The Korea Herald


Anti-fine dust body launched in S. Korea under ex-UN secretary-general

By Ock Hyun-ju

Published : April 29, 2019 - 15:36

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Speaking at the Monday launch of a pan-national anti-fine dust body, former United Nations Secretary-General Ban Ki-moon called for efforts to reduce domestic emissions as well as for closer cooperation with China on the issue.

Ban Ki-moon (Yonhap) Ban Ki-moon (Yonhap)

Headed by Ban, the National Council on Climate and Air Quality aims to find solutions to the particulate pollution issue, come up with policy ideas, and coordinate actions with neighboring countries such as China.

“When I met Chinese President Xi Jinping in early April, he was aware of South Korea’s serious concerns over fine dust and we agreed to cooperate to share our experiences and tackle the problem,” Ban said at the launch ceremony held in Seoul.

Koreans generally view China as a major source of toxic pollutants over the Korean Peninsula. Studies by state agencies point to China as responsible for up to 70 percent of the fine dust here. Beijing rejects those claims.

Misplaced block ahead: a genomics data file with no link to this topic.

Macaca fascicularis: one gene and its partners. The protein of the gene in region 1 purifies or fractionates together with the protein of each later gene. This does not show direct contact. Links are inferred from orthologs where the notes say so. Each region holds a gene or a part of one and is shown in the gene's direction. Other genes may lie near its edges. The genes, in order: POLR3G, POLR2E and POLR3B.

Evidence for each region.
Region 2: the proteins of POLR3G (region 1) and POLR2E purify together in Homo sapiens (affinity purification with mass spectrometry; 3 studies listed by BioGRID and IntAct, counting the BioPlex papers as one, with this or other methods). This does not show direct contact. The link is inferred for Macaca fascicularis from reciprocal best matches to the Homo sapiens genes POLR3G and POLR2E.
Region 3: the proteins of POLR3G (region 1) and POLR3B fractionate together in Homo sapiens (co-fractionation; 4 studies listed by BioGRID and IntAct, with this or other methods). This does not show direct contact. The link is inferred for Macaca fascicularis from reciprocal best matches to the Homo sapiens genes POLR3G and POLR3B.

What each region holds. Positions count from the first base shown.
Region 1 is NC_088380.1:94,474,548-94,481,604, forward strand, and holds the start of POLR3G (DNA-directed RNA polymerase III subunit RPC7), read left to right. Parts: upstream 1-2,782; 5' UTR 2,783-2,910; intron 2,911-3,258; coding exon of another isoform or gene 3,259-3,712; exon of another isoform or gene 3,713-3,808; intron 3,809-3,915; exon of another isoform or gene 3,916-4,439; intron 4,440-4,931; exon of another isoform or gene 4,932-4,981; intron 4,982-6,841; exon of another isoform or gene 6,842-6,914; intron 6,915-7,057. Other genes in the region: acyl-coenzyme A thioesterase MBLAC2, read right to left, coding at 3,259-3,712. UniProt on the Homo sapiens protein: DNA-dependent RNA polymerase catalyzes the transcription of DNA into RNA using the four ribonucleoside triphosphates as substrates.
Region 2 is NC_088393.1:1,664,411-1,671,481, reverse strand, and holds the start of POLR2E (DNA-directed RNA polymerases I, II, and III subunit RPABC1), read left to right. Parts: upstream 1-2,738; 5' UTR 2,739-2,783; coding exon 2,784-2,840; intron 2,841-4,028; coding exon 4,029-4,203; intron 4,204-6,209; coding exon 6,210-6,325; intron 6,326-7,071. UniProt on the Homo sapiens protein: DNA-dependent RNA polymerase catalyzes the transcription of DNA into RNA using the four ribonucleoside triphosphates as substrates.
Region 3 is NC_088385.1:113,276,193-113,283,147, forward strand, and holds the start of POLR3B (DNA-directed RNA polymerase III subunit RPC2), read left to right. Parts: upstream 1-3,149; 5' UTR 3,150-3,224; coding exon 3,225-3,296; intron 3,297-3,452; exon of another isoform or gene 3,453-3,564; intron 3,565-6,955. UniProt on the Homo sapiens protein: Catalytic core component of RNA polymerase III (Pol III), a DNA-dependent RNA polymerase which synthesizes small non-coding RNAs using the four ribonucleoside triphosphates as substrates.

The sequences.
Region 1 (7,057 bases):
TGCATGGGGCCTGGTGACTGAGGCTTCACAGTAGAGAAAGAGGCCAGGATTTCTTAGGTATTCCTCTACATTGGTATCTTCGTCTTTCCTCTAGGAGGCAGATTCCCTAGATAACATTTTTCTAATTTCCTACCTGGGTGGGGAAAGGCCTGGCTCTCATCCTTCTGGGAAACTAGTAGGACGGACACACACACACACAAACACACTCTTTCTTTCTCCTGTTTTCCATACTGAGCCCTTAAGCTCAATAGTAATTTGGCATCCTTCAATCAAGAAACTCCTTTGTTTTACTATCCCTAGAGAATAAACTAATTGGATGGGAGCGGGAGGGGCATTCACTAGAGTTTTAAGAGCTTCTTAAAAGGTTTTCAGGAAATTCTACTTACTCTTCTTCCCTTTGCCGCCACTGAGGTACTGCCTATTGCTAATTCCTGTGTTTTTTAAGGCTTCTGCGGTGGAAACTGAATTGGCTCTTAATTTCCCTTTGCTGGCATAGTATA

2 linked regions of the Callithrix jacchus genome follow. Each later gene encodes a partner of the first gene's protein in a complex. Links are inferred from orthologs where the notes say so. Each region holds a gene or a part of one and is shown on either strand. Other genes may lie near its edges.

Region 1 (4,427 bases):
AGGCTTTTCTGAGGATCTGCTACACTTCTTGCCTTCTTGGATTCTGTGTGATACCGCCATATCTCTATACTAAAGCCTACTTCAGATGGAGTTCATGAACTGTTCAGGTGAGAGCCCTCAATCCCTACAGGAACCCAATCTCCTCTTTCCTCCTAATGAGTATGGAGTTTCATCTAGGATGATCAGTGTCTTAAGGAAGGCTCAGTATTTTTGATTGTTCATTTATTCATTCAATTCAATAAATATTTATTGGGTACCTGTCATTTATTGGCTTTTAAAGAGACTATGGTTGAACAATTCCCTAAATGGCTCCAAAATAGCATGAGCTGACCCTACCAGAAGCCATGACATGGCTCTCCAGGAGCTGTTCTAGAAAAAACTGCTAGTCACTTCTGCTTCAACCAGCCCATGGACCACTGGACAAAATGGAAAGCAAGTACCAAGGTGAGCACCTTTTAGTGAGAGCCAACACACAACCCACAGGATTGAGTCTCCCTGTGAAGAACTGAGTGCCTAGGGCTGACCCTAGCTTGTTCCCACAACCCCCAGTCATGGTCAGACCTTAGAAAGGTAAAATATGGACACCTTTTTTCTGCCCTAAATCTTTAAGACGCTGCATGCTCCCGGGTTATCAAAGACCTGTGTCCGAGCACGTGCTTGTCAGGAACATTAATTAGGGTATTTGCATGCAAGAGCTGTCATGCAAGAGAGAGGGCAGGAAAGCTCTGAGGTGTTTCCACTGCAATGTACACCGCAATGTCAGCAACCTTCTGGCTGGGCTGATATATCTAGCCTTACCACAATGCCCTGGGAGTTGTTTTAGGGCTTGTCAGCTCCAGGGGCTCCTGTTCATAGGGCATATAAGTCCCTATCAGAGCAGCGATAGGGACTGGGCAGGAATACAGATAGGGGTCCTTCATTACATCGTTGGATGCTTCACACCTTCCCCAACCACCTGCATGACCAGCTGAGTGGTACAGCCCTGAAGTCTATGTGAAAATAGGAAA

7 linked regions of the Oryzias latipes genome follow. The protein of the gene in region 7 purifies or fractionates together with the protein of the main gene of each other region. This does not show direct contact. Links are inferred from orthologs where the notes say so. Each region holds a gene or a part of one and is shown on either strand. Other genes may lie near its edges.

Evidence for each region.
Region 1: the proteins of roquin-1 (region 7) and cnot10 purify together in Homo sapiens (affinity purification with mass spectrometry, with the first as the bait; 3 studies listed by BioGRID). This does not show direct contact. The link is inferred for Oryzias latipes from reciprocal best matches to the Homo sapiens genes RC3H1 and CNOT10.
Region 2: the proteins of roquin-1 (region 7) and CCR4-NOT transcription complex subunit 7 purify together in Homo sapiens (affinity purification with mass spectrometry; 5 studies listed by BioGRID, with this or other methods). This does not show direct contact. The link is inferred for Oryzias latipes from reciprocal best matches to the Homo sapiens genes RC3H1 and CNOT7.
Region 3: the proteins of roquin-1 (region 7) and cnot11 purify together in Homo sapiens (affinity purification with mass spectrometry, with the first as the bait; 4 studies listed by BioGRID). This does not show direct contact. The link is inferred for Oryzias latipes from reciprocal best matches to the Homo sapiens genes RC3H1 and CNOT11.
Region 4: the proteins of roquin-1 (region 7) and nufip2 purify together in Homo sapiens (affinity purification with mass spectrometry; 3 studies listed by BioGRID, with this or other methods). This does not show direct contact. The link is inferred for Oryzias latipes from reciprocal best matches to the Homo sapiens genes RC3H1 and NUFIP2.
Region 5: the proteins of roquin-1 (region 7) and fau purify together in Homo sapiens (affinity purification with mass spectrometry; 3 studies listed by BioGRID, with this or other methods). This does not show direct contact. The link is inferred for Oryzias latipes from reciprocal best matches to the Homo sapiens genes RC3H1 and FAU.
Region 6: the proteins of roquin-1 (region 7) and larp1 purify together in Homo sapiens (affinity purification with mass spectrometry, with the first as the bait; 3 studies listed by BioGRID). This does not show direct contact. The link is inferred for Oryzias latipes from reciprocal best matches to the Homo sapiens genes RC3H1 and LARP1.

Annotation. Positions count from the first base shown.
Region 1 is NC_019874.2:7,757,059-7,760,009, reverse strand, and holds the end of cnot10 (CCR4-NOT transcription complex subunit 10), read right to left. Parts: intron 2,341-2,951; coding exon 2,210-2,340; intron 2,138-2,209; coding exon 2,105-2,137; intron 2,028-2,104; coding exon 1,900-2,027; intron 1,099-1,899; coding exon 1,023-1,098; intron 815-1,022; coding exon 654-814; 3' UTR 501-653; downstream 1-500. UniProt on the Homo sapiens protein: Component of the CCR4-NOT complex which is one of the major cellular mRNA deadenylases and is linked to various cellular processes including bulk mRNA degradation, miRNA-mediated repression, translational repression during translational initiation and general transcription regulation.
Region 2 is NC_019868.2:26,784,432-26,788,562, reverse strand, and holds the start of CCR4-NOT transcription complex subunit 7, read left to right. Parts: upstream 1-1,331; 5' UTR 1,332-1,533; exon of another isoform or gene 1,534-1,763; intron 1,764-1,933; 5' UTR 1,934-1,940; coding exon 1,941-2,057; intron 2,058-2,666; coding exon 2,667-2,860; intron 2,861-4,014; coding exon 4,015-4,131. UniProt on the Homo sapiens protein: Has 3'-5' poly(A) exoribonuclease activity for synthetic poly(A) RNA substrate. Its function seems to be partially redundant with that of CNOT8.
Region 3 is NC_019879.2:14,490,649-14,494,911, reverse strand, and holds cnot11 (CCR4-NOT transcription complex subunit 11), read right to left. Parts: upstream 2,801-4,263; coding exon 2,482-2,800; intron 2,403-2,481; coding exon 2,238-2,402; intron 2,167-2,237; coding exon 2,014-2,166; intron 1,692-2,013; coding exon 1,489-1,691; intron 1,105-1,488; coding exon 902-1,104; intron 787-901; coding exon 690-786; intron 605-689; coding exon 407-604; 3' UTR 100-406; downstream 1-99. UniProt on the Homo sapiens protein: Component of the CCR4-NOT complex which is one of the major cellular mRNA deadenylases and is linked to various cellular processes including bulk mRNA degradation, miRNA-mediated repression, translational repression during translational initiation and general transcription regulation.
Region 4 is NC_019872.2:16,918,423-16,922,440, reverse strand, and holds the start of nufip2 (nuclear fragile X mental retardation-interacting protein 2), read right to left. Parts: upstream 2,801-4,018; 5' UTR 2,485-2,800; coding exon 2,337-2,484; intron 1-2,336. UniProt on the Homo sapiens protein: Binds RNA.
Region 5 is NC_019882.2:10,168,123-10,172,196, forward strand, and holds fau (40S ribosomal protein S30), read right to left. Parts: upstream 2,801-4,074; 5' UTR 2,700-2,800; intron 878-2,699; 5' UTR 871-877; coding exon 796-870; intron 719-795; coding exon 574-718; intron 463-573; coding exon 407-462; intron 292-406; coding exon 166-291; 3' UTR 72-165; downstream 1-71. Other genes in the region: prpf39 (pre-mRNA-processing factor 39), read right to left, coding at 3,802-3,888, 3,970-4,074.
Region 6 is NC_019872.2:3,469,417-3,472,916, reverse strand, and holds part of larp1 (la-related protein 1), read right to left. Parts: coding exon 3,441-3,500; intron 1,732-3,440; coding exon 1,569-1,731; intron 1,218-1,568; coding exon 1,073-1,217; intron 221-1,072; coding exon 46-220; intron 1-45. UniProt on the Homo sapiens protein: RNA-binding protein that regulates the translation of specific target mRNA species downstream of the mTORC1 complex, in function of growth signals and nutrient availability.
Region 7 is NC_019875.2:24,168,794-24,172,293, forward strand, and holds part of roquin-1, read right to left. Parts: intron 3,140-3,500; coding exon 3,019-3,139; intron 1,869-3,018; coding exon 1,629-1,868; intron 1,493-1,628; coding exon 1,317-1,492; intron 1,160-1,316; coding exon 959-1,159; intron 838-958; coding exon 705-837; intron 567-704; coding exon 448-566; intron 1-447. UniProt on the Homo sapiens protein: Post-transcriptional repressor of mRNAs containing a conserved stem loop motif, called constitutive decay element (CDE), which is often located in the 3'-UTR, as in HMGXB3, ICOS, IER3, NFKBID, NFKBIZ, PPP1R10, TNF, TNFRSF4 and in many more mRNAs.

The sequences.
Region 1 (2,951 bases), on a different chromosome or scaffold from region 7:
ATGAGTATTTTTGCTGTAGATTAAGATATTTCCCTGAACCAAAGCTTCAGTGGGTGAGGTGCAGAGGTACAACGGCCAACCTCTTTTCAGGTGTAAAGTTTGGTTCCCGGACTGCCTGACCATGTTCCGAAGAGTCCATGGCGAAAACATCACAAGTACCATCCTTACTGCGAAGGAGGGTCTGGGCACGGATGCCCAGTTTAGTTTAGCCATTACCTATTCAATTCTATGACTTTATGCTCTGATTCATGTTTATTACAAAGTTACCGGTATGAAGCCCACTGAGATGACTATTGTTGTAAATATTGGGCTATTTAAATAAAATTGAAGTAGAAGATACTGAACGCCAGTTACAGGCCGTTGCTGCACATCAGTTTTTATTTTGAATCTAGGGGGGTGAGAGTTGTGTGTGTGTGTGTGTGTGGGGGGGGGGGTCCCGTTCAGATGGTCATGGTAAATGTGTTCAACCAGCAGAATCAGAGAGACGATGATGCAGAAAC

Ban said the new body would take a long-term, comprehensive approach that would look beyond the vested interests of certain sectors and called for unity in combating particulate pollution. 

The 43-member council is composed of several committees and a senior advisory group. A body of 500 members of the public will be launched next month, and its members will be invited to pitch their ideas to the council.

Korea ranked lowest in air quality among the 36 member states of the Organization for Economic Cooperation and Development as of 2017, followed by Chile and Mexico. Typically, high levels of PM2.5 -- ultrafine airborne particles measuring less than 2.5 micrometers in diameter -- blanket Korea from autumn through spring.

In a message to mark the launch of the council, Moon said the Korean people deserved to enjoy clear air.

“I hope that the council could become a role model for resolving the climate-environment issue through cooperation and coordination with South Korea’s neighboring countries,” Moon said in a message read by chief of staff Noh Young-min, pledging that the council’s decisions would be reflected in government policies.

South Korea has taken action to fight the pollution.

The special act on reducing fine dust came into force in February, imposing restrictions on coal-fired plants and old diesel cars. The National Assembly passed a bill in March declaring the fine dust problem a ”social disaster,” enabling the government to allocate an extra 1.5 trillion won in its budget for the fight against particulate pollution.